“If the inspector general finds I did something wrong, I’ll accept that judgment, but I think that’s highly highly unlikely,” he said in a testy exchange with Rep. Matt Gaetz (R-Fla.), referring to an ongoing review of the matter by Justice Department inspector general Michael Horowitz.

— Katie Bo Williams

GOP lawmaker presses Rosenstein on Trump campaign, Russia probes timeline 

11:10 a.m.

Rep. Matt Gaetz (R-Fla.), one of the Justice Department’s fiercest critics, repeatedly asked Rosenstein questions centering on whether federal officials began collecting intelligence on the Trump campaign and Russia before launching its investigation in July 2016. 

“Did any investigative activity regarding the Trump campaign and Russia occur before July 31, 2016?” Gaetz asked, noting this is the date the FBI initiated its counterintelligence investigation, according to the Democratic memo produced by the House Intelligence Committee. 

“Congressman, as you know, we are dealing with the Intelligence Committee on that issue and Chairman [Devin] Nunes met with Director Wray and me. I received the same briefing that he received so I do not know any additional information beyond what he knows about that and I’m not able to produce any information beyond what the FBI has told me,” Rosenstein replied. 

Gaetz also asked whether Rosenstein knew of any payments to collect intelligence on the Trump campaign before the FBI launched its probe. 

“No, but keep in mind I wasn’t there. I only know the information we’ve obtained from the FBI records,” Rosenstein replied.

Rosenstein responded similarly when Gaetz asked if he knew about government efforts to contact Roger Stone, a close associate to the president, and Trump campaign aide Michael Caputo before this time.

“I don’t have any personal knowledge, congressman, but I know we are seeking to respond to Chairman Nunes’s request,” he said, noting that they will let Nunes (R-Calif.) know if they find any credible evidence of such.

— Olivia Beavers 

GOP lawmaker suggests Rosenstein should be recused from Russia probe

11:05 a.m.

Rep. Ron DeSantis (R-Fla.) suggested that Rosenstein should recuse himself from overseeing the Russia investigation, pointing to the fact the deputy attorney general himself wrote the memo to President Trump recommending former FBI Director James Comey be fired.

“They talk about the Mueller investigation. It’s really the Rosenstein investigation. You appointed Mueller. You’re supervising Mueller, and it’s supposedly about collusion between Trump’s campaign and Russia and obstruction of justice,” DeSantis said.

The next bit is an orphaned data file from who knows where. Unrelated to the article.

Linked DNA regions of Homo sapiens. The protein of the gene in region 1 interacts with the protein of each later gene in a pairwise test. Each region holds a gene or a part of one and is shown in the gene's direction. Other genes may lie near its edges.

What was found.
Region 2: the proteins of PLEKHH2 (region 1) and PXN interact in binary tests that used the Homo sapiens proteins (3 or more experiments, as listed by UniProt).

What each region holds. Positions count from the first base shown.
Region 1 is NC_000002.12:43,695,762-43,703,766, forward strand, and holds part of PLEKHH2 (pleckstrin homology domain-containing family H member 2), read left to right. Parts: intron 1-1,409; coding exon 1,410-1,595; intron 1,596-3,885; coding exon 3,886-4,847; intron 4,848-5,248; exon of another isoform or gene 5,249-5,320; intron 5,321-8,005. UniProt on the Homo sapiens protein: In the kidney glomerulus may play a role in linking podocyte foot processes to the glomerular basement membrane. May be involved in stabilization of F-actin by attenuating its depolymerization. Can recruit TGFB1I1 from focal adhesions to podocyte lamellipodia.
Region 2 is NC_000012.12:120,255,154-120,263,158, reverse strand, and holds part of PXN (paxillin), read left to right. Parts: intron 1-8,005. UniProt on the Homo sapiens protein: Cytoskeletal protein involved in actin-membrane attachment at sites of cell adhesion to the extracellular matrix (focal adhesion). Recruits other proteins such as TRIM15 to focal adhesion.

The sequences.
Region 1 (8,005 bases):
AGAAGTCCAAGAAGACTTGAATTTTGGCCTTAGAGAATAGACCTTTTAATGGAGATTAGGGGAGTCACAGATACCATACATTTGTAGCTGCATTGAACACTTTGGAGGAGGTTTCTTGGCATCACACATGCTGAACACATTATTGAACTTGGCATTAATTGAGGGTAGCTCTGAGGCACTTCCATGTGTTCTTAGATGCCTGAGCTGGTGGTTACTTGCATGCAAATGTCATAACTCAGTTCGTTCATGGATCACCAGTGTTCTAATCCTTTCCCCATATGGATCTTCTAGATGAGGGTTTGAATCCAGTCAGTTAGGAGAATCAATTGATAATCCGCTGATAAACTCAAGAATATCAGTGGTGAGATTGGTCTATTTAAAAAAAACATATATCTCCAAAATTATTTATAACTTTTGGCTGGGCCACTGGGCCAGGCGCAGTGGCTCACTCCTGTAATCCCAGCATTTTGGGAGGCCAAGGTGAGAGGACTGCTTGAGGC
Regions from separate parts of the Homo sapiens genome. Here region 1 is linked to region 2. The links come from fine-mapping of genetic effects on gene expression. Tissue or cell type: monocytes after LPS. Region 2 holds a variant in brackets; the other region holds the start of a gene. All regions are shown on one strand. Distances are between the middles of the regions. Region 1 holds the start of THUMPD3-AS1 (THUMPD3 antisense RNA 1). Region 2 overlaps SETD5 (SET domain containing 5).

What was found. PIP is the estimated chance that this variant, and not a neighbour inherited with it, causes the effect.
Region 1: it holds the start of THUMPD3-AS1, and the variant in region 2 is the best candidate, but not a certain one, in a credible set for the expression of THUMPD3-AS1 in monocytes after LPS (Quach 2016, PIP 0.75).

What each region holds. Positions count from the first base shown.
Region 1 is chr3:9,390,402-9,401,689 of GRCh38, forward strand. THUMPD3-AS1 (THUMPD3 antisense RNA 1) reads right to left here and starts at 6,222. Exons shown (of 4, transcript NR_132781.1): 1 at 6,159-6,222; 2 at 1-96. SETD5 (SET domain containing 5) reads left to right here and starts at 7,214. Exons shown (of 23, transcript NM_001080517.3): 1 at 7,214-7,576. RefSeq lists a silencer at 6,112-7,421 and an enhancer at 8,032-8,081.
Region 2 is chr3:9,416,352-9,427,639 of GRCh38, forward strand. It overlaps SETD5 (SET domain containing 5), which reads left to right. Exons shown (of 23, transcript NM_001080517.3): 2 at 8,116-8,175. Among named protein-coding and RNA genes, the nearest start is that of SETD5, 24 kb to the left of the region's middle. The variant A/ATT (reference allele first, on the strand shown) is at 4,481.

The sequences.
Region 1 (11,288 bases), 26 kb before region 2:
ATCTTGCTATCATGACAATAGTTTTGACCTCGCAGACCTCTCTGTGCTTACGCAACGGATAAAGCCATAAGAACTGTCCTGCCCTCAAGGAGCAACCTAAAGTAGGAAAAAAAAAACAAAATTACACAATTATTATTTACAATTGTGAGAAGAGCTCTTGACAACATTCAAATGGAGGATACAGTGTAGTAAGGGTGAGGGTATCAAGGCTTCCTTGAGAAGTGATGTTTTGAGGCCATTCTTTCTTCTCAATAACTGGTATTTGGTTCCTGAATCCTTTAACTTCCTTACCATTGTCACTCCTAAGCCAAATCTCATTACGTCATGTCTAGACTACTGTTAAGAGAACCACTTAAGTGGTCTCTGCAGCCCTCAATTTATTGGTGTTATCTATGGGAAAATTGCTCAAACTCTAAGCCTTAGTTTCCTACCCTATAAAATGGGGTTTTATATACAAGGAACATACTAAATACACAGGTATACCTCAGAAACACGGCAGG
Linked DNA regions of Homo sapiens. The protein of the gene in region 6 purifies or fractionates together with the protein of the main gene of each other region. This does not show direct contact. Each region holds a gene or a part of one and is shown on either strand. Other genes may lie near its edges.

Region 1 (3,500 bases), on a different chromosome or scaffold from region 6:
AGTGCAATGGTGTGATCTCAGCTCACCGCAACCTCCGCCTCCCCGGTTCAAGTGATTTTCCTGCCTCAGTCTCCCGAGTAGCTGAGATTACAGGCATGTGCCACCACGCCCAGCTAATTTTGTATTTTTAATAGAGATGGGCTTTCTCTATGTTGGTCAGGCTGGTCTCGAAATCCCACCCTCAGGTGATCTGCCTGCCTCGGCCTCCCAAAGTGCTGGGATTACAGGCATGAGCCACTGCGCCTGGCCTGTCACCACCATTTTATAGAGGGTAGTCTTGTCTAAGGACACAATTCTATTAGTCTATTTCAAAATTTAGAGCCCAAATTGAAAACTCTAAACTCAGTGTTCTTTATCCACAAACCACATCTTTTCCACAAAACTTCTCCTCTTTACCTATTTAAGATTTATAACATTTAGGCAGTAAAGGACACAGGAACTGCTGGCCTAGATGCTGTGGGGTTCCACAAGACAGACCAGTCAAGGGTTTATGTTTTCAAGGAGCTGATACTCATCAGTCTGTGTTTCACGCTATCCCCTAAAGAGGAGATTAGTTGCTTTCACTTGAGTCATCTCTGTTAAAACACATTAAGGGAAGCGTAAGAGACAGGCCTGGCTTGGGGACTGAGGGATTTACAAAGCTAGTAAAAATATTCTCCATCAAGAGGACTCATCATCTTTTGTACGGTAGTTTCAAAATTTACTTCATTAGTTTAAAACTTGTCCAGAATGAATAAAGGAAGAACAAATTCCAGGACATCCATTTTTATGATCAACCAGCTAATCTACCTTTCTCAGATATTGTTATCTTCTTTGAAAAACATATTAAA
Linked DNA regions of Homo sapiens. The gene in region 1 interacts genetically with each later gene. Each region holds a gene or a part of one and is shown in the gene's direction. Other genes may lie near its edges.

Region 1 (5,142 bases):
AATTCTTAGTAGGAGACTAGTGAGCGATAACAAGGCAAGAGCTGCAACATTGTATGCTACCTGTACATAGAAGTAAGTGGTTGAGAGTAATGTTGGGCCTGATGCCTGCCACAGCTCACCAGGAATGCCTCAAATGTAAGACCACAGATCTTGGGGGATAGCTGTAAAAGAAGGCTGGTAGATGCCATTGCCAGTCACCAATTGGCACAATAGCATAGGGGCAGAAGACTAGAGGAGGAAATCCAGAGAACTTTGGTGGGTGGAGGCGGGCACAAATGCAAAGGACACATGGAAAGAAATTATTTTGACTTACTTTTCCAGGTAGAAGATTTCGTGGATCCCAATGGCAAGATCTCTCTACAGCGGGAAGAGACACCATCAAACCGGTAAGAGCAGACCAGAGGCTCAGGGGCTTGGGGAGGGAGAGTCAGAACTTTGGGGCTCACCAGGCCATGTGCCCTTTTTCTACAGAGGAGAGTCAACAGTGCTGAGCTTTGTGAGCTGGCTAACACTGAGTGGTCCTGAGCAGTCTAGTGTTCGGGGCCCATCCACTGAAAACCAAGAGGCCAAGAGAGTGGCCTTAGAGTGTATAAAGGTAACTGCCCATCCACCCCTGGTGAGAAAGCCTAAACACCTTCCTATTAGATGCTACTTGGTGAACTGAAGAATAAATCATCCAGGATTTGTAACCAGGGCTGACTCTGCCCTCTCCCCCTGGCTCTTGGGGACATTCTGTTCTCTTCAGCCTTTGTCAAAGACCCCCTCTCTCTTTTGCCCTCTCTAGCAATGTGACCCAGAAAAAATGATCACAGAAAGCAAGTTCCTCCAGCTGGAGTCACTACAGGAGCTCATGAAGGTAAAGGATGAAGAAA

“But you wrote the memo saying that Comey should be fired and you signed the FISA extension for Carter Page. So, my question is to you, it seems like you should be recused from this more so than [Attorney General] Jeff Sessions just because you were involved in making decisions affecting both prongs of this investigation,” DeSantis continued. “Why haven’t you done that?”

Rosenstein responded he would recuse himself if “it were appropriate.”

“Congressman, I can assure you that if it were appropriate for me to recuse, I would be more than happy to do so,” Rosenstein said. “But, it’s my responsibility to do it.”

DeSantis drilled down, emphasizing that Mueller is said to be investigating potential obstruction of justice by the president in the Comey firing. While press reports have indicated that the special counsel is looking into possible obstruction of justice, officials have not spoken publicly about the lines of inquiry in the probe.  

“I am not commenting on what is under investigation by the Mueller probe and to the best of my knowledge, neither is Mr. Mueller,” Rosenstein said.

— Morgan Chalfant

Rosenstein denies threatening congressional staff 

11:00 a.m.

Rosenstein flatly denied allegations that he “threatened” House Intelligence Committee staff behind closed doors over their demands for document production.

“Congressman, people make all kinds of allegations,” Rosenstein said in response to Rep. Zoe Lofgren (D-Calif.). Grinning grimly, he added, “In my business, we ask who’s the witness and how credible are they?

“The answer is no.”

— Katie Bo Williams

Wray defends FBI document production

10:54 a.m.

Wray defended the bureau’s document production to Congress, saying that it has “substantially complied” with a committee subpoena seeking a tranche of documents.

“For months, we’ve been working with your committee to make witnesses available, answer questions, and produce or make available to you and your staff over now 880,000 pages,” Wray told the committee in his opening remarks.

“Although we have now substantially complied with a majority of the committee’s subpoena, we are determined to get through the outstanding items and we have increased staffing on this project even further,” he added.